Erwin James Will, a senior integrated science and technology major, faced the same problems that many college students encounter on a busy Saturday night.

“I was tired of going out at night and being ready to leave and everyone asking if anyone had a cab number. Then when we did get back, everyone would want to order something, then start the process of finding menus and numbers,” Will said.

That’s why he created JMU AfterDark, an app that offers students easy access to phone numbers for local food deliveries, bars and cabs.

“I developed the app because I wanted it and I could not find anything like it,” Will said.

JMU AfterDark is a product of Will’s programming classes on campus, through which he became immersed with the application market. His app features a streamlined layout and constant updates to keep up with businesses in the area. Will even posts his contact information on the app so people can submit new ideas or places to promote.

“Right now I am working on a redesign which will make the app better, easier to update and will provide a lot of new features,” Will said.

JMU AfterDark works by organizing the phone numbers of local eateries, bars and cabs by their name and location. This allows a student to find the closest thing available or place orders in advance. Many of the restaurants on the app also work in collaboration with Urbanspoon.com, making menus and daily specials readily available for anyone to see.

Where the application really shows its inventiveness is with the sober driver feature. Users can advertise themselves as sober drivers for a selected period of time, offering services to other users of JMU AfterDark. It even keeps up a queue with JMU SafeRides to inform users of how many people are available for pick up.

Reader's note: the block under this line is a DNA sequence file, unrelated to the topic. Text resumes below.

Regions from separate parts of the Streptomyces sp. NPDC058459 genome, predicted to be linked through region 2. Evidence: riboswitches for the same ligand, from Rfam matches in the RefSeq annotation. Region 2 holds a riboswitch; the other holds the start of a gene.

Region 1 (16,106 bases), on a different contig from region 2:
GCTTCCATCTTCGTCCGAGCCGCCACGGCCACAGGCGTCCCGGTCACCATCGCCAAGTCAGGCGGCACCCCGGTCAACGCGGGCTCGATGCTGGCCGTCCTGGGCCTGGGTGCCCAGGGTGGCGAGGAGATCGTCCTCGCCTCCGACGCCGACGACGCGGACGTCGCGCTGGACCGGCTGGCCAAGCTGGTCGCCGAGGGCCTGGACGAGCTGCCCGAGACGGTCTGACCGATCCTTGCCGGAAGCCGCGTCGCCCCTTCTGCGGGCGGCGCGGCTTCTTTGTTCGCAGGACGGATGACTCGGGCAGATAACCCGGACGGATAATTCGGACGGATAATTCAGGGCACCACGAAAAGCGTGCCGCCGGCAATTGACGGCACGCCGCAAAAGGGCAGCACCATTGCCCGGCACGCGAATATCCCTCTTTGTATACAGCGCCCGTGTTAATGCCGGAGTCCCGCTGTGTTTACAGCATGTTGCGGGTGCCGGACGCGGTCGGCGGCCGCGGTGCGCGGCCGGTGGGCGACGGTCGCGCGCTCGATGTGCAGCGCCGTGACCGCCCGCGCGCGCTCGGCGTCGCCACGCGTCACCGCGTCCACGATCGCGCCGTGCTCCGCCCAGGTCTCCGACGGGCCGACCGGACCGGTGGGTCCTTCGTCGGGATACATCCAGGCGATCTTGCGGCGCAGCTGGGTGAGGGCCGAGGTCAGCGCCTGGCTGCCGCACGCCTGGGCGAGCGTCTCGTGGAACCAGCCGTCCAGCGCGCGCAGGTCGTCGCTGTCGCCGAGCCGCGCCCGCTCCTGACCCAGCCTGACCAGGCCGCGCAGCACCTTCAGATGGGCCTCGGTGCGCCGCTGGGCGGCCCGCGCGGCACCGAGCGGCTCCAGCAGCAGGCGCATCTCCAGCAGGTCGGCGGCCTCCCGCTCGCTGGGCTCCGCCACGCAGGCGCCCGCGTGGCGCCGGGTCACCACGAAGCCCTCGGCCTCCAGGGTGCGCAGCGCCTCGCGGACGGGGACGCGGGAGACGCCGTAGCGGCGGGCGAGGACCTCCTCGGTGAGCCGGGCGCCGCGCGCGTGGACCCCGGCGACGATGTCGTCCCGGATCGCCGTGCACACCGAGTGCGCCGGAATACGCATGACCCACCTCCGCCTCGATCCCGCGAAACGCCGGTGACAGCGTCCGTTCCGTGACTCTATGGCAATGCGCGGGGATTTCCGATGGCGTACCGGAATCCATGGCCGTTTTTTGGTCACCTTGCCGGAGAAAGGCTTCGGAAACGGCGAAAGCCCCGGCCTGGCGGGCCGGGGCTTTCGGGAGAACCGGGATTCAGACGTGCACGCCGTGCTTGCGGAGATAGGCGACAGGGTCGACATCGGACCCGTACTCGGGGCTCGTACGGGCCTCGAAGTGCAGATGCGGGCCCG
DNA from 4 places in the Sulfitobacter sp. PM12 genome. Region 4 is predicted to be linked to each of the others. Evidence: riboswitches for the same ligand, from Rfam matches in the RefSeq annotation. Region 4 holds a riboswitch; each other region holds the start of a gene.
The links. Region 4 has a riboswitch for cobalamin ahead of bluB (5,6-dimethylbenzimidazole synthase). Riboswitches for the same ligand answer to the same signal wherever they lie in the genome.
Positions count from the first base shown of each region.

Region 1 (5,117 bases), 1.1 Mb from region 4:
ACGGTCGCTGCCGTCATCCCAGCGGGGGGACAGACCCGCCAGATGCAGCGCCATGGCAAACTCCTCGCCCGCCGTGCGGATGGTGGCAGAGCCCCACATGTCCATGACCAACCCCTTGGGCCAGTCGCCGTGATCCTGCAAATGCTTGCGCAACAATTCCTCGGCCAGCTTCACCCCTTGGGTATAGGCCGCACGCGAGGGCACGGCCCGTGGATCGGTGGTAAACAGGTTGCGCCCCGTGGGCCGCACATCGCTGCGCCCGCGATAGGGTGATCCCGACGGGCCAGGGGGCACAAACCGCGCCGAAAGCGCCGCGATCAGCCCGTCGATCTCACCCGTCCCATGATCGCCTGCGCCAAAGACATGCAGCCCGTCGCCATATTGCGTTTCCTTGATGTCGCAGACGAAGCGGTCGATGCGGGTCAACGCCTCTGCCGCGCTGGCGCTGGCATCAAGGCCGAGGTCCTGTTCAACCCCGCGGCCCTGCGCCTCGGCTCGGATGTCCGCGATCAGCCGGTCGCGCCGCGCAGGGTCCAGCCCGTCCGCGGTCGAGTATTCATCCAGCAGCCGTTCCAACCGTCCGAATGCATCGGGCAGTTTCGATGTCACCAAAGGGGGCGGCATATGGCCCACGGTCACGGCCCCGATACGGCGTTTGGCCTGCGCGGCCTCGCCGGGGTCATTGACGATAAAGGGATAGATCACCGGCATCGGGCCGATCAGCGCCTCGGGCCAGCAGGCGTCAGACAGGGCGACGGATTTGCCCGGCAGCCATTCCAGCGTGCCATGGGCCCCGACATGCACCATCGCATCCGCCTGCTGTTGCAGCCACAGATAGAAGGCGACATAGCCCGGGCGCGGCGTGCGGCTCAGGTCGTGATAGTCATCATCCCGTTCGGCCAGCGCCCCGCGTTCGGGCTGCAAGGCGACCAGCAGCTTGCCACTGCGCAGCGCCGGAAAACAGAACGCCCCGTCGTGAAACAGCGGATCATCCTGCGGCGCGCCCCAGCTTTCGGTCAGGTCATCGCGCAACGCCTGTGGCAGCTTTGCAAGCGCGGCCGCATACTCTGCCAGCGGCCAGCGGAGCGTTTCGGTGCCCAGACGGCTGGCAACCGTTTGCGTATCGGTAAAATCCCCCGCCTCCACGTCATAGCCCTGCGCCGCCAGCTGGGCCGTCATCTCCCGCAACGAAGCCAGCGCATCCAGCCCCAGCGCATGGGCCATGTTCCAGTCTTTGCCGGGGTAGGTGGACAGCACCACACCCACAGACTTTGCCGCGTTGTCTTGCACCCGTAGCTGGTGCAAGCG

Christian Robinson, a senior philosophy major, handles the marketing and business development side of JMU AfterDark and explained the application’s financial potential.

“We have two revenue streams, one from ads and the other from those who purchase the application without ads,” Robinson said. “JMU AfterDark Lite is free, which means that it makes money from advertisements, but JMU AfterDark is $1.00 per download, which means that the money comes directly from the purchase of the application.”

No matter which application you get, with or without advertisements, both can really assist the developers. Robinson is looking to expand the app to potentially cover D.C., Charlottesville and Blacksburg. Robinson and Will started the program by focusing on Harrisonburg’s busy college scene, but the system is efficient enough to work for many other markets.

“We have the opportunity to give our demographic something that they can depend on to make their nightlife a bit easier,” Robinson said.

One of the earliest users of the app, Maddy Bryant, a senior geographic science major, thought that the app was always easy to use and really helpful for local businesses.

“The best function, and the function I use the most, is looking up the different daily specials at the local bars, and also the easy access to different cab companies’ phone numbers is a useful function as well,” Bryant said.

Because the smartphone market is relatively new and successful, Will has several more ideas in development and is looking for volunteers to help. He is currently working with the JMU chapter of the Institute of Electrical and Electronics Engineers to build a mobile app for SafeRides.

Over time, the application may change its name to be more accessible to a wider audience, but just remember that this app, for anyone looking to simplify their next bar crawl, came from the busy minds of JMU’s ISAT department.

Contact Scott Johnson at johnsosp@dukes.jmu.edu.